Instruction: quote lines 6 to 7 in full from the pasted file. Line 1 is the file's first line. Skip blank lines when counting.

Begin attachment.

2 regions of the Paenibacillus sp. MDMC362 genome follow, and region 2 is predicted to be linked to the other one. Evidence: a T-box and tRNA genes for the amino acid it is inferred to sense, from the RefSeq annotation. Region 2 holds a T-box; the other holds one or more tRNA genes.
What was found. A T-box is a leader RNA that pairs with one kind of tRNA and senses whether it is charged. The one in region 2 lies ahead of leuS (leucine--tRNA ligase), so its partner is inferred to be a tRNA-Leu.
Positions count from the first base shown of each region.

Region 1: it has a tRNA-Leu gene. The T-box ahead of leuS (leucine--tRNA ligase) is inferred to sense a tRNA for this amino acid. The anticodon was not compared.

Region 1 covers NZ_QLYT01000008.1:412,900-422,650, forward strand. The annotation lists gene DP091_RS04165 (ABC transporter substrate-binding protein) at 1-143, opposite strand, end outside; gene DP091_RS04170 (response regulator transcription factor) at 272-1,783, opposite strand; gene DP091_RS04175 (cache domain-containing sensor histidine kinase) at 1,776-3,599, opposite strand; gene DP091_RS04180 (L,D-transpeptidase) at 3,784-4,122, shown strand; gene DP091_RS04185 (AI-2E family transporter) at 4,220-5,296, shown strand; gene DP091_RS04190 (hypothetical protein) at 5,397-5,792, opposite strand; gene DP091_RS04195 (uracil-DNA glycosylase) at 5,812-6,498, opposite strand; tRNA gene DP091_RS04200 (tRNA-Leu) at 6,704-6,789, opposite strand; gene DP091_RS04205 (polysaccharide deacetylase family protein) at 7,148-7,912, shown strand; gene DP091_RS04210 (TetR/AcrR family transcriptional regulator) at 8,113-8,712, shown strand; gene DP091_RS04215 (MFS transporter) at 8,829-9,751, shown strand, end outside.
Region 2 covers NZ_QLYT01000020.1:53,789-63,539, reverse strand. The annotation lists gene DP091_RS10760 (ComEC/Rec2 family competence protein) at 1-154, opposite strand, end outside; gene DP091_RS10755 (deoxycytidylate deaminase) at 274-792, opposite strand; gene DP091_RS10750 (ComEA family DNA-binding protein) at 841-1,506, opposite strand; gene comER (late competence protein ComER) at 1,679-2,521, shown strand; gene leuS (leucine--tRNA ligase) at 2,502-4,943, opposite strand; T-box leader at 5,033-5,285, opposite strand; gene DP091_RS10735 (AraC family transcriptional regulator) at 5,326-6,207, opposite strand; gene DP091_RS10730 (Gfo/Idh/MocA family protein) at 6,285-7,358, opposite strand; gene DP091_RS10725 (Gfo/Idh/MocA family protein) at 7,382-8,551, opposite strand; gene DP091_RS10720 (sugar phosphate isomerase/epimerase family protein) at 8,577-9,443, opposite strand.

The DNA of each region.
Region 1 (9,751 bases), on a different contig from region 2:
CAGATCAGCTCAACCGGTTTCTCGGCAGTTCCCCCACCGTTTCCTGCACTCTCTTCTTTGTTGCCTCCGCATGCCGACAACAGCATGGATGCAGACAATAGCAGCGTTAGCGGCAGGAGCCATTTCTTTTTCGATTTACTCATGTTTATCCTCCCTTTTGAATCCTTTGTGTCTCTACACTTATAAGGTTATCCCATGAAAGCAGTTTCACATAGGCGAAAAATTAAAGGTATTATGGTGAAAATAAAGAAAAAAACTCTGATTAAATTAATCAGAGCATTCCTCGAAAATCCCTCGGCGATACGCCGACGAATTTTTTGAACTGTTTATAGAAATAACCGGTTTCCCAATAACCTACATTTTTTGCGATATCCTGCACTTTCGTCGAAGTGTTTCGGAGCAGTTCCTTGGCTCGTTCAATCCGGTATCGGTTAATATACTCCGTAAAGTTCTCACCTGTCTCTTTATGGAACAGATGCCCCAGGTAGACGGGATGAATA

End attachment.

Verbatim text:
Region 2 covers NZ_QLYT01000020.1:53,789-63,539, reverse strand. The annotation lists gene DP091_RS10760 (ComEC/Rec2 family competence protein) at 1-154, opposite strand, end outside; gene DP091_RS10755 (deoxycytidylate deaminase) at 274-792, opposite strand; gene DP091_RS10750 (ComEA family DNA-binding protein) at 841-1,506, opposite strand; gene comER (late competence protein ComER) at 1,679-2,521, shown strand; gene leuS (leucine--tRNA ligase) at 2,502-4,943, opposite strand; T-box leader at 5,033-5,285, opposite strand; gene DP091_RS10735 (AraC family transcriptional regulator) at 5,326-6,207, opposite strand; gene DP091_RS10730 (Gfo/Idh/MocA family protein) at 6,285-7,358, opposite strand; gene DP091_RS10725 (Gfo/Idh/MocA family protein) at 7,382-8,551, opposite strand; gene DP091_RS10720 (sugar phosphate isomerase/epimerase family protein) at 8,577-9,443, opposite strand.

The DNA of each region.